Overton v. Commissioner
United States Court of Appeals for the Second Circuit
162 F.2d 155 (1947)
In 1936, an amendment was made to the certificate of incorporation for Castle & Overton, Inc. (Castle). The amendment created 1,000 shares in addition to Castle’s already existing 1,000 shares. One thousand shares were designated as Class A stock and the other 1,000 were designated as Class B stock. The original shareholders held Class A stock but transferred the Class B stock to their wives. Class B stock was restricted to having no more than a one dollar value per share. Dividends of up to $10 per share were to be paid to Class A shareholders. Any dividends in excess of $10 per share were to be shared, with Class A shareholders receiving one-fifth of the excess and Class B shareholders receiving four-fifths. From 1936–1941, dividends paid to Class B shareholders amounted to $150.40 per share and dividends paid to Class A shareholders amounted to $77.60 per share. Because Class B stock was limited to $1,000 of corporate assets, the large amount of dividends received by Class B shareholders primarily accrued from the assets represented by Class A stock. The Commissioner (defendant) determined that Overton and Oliphant (plaintiffs), who both held Class A Castle stock, were liable for the dividends received by their wives, who held Class B Castle stock. The Tax Court held that the dividends received by the wives were, for tax purposes, income to Overton and Oliphant.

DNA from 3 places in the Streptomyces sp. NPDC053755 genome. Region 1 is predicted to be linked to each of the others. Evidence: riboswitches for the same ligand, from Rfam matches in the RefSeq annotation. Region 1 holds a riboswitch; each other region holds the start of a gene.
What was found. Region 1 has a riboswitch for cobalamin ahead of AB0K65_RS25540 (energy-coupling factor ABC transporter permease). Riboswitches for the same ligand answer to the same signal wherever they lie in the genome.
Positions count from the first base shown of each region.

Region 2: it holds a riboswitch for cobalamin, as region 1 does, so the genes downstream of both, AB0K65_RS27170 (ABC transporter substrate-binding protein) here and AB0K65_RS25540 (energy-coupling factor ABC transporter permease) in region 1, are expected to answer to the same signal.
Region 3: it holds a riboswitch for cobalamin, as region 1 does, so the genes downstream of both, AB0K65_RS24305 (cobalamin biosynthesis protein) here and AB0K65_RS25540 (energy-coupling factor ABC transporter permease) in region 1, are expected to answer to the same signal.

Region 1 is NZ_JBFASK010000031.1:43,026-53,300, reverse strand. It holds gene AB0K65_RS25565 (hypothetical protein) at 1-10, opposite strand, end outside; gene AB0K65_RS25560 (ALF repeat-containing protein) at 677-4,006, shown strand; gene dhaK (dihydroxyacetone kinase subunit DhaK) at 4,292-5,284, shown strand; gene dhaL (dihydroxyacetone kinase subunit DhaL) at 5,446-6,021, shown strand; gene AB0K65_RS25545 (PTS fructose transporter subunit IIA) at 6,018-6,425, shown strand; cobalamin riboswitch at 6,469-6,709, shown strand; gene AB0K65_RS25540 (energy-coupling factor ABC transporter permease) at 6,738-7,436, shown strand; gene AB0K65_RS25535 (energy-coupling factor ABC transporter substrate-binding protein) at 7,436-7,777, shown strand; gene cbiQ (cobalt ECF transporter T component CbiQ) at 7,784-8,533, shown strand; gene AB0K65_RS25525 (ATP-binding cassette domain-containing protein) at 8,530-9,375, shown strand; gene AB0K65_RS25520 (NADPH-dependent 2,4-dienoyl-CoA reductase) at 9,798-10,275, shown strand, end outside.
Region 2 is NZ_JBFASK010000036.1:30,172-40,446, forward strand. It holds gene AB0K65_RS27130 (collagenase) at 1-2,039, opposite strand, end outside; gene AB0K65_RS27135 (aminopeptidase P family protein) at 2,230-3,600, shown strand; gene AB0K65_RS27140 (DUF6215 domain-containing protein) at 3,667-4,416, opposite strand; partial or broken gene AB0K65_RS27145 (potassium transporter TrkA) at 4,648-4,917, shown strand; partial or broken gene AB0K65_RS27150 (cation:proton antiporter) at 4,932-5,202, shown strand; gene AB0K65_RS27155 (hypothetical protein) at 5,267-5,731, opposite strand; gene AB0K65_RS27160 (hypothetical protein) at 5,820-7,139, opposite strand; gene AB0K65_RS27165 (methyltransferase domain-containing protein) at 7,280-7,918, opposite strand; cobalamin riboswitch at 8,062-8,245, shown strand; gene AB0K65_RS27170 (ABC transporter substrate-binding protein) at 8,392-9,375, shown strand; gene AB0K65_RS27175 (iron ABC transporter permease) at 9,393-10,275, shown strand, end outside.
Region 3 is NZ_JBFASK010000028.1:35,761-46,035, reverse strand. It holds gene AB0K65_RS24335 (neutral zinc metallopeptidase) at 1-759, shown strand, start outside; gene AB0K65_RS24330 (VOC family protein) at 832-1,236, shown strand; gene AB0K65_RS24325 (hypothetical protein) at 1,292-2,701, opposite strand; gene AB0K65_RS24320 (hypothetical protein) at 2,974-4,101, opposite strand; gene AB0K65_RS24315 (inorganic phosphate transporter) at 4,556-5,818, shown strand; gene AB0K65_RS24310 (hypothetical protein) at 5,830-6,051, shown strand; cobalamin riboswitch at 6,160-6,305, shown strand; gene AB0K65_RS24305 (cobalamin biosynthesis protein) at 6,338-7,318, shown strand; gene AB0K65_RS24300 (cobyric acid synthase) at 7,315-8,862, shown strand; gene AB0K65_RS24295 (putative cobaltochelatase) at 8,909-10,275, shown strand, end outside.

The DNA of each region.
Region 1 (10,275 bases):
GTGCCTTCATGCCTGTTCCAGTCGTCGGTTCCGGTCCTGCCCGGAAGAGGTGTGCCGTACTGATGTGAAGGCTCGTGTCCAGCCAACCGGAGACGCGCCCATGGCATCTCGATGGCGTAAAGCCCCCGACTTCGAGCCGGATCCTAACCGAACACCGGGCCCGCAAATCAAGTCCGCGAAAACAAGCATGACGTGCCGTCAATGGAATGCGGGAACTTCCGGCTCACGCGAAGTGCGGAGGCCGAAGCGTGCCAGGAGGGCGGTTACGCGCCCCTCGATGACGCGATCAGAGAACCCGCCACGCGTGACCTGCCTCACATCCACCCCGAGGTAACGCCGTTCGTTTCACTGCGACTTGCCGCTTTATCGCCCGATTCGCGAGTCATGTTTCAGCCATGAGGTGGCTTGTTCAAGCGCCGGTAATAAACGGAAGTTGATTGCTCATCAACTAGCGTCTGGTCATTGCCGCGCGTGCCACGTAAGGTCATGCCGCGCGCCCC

Rule of Law
Holding and Reasoning (Swan, J.)
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